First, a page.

Ask, Don't Tell

Giuliani's suppressed report on homeless youth

A report that has been hidden from the public for two years by the Giuliani Administration detailing the dire needs of homeless youth in New York City— and the administration's inadequate response to those needs— was obtained by the Voice last week. The findings have never been published.

The 1997 study— which was commissioned by the mayor's office— was suppressed after its author, medical anthropologist Michael Clatts, appeared on NPR in April of 1998. The report was mentioned by WNYC reporter Beth Fertig during the broadcast.

Daniel Tietz, an expert on homelessness who selected Clatts to do the study for the Giuliani administration, says that the next day, "The mayor's office called me and said that if Clatts talked to the press again, he would not get any work with any city agency again. They made it clear that they would go after him and seek damages."

The mayor's office would not return phone calls. Though the administration has suggested in the past that the report was flawed, it has never said why it was suppressed. But advocates for homeless teenagers think they know why. "Giuliani's political aspirations are such," says Margaret Brennan, executive director of the AIDS and Adolescents Network of New York, "that he just doesn't want to have any embarrassing information come out— such as not having met the needs of this large and growing population."

Among the report's findings:

The study cites estimates of "15,000 to 20,000 homeless youth in New York City." But "the current system of 191 beds in emergency settings, and 317 beds in transitional settings, provide only a fraction of the number necessary to house all youth in need of shelter."

More than half of New York's homeless kids under 21 are from the city's own low-income neighborhoods and nearly two-thirds are black or Latino.

More than a third of 432 street youth surveyed earned money through prostitution. More than half of the young people interviewed considered it " 'somewhat likely or very likely' that they would get AIDS."

Many programs for homeless teens are ill-equipped to handle the variety of problems they face: "Of the 16 residential programs listed in a directory of NYC adolescent drug treatment programs, 9 could not accept a pregnant youth, 11 a MICA 'medically ill chemical abuser,' 14 a suicidal youth, 10 a violent one, and 8 a cross-dresser. Many street-dependent youth can fall into at least one of these categories."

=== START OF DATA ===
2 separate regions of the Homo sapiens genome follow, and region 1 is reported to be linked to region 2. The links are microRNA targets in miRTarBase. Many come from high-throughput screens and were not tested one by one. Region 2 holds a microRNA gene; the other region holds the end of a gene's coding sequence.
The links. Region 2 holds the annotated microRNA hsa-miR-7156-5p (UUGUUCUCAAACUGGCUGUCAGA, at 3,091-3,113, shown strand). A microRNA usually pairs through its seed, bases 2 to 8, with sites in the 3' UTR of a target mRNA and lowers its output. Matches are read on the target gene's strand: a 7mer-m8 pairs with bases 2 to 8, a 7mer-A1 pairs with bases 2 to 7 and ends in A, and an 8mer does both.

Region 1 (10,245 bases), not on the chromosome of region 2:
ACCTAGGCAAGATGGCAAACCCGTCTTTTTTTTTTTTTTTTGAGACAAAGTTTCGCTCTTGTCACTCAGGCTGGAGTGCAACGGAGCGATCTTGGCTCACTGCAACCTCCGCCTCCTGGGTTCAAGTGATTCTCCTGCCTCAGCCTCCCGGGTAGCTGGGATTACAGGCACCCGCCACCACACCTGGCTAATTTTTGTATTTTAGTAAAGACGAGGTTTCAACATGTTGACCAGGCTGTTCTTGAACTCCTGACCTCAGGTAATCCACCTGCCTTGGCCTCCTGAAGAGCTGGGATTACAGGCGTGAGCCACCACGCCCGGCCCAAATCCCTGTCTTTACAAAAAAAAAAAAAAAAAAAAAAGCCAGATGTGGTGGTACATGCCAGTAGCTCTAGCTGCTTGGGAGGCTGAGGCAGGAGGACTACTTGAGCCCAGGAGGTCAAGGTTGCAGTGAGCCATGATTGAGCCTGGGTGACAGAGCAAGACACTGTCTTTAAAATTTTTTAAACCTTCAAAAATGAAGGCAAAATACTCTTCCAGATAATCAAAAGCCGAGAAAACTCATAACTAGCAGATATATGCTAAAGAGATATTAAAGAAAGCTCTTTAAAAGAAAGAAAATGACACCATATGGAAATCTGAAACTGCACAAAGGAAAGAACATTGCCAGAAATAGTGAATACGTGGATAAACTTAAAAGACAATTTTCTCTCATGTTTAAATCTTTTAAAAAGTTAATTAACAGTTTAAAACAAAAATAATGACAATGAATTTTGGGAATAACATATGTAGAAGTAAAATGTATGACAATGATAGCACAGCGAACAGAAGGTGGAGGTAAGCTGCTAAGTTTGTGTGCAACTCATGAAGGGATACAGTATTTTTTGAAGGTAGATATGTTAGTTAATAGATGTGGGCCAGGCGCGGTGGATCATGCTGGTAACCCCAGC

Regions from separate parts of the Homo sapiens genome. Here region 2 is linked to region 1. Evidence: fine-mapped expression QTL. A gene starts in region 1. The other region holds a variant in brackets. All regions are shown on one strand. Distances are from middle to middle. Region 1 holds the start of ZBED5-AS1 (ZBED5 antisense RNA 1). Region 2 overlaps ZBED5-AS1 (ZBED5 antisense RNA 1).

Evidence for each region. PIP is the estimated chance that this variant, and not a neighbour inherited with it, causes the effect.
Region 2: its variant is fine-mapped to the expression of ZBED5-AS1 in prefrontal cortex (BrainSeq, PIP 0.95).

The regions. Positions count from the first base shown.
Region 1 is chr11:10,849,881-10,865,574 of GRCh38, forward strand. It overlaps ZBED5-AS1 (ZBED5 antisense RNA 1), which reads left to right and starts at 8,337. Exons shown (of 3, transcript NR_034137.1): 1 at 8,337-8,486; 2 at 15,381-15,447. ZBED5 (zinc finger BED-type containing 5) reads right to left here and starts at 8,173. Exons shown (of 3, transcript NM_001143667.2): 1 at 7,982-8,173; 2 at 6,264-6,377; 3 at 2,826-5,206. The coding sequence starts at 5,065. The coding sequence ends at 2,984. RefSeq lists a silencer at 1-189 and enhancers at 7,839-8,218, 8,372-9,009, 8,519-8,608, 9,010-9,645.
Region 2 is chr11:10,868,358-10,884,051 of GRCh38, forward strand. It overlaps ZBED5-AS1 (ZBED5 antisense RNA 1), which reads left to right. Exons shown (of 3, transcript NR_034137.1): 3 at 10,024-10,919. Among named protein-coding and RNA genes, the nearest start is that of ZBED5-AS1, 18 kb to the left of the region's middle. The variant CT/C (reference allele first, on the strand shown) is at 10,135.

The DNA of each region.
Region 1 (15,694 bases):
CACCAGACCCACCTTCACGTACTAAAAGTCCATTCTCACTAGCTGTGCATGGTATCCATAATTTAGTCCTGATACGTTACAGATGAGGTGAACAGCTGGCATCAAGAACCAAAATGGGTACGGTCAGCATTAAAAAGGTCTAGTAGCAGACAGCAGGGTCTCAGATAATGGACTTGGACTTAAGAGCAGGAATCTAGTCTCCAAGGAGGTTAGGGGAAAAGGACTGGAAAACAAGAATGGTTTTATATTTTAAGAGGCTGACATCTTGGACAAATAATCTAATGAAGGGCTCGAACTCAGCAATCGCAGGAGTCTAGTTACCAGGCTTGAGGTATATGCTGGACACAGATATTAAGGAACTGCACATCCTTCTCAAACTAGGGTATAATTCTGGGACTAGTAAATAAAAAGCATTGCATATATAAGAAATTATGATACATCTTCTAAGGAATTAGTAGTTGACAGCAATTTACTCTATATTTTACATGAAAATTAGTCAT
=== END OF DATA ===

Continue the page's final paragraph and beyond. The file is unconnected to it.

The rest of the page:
Foster care, overseen by the city's Administration for Children's Services, "is often the first and only housing option for thousands of youth who become homeless as a result of family-wide homelessness, deaths of parents, or parental abuse or neglect." But "ACS has closed nearly 400 group home beds since 1995, resulting in a severe shortage of available beds, especially for teenagers entering the system."

Tietz says he commissioned the report from Clatts because Clatts, who did not return Voicecalls, had studied homeless youth extensively and had an "international reputation" for his work with street kids. At the time, Tietz was an administrator with the Post Graduate Center for Mental Health, which has a number of city contracts to produce social-service studies. He is now with Housing Works, the AIDS service nonprofit that is embroiled in a long-standing battle with the mayor. He remains dismayed that the administration has suppressed the study, entitled Needs Assessment: Services and Housing for New York City's Homeless Street Youth with HIV/AIDS. Adds Brennan, "Having read the report, I didn't get the feeling the city was being vilified. The report offered a lot of helpful suggestions. If the city was really interested in meeting the needs of this population, they could have had a serious examination of this report and then thought about developing a plan to help homeless kids."

Some of the report's findings have been disputed by the mayor in other forums. The mayor's preliminary management report for 1999 says the city is slated to provide services for 2200 homeless and runaway youth. City officials have repeatedly stated that it's impossible to count the actual number of street youth. But, counters Brennan, "That's bullshit. They don't want to find them because then they would have to provide services for them."

In the year since the study was suppressed, advocates say, the situation for homeless kids has become worse. "Our outreach program sees at least 3000 kids a month throughout the city," says Carl Siciliano, program director at SafeSpace, a drop-in center and shelter for homeless kids. "In the past six months alone we've seen 436 new faces."

George Moore, a nurse and HIV specialist at Covenant House— the largest homeless youth shelter and service provider— says he's also seen at least 400 new faces come through the medical clinic in the last six months. Although it holds the lion's share of the shelter beds in the city (even the NYPD's Homeless Outreach Unit brings the 18- to 21-year-old homeless kids it finds to Covenant House's shelters), Covenant House receives less than 5 percent of its funding from the city.

"There's no doubt in my mind there's a lack of services [for homeless youth] in New York City," says City Council member Kenneth Fisher, chair of the Youth Services Committee. "It's not an easy population to provide services for, and it's largely invisible. There was an inadequate number of shelter beds, medical facilities, and counseling centers before 1998, and it hasn't gotten any better."

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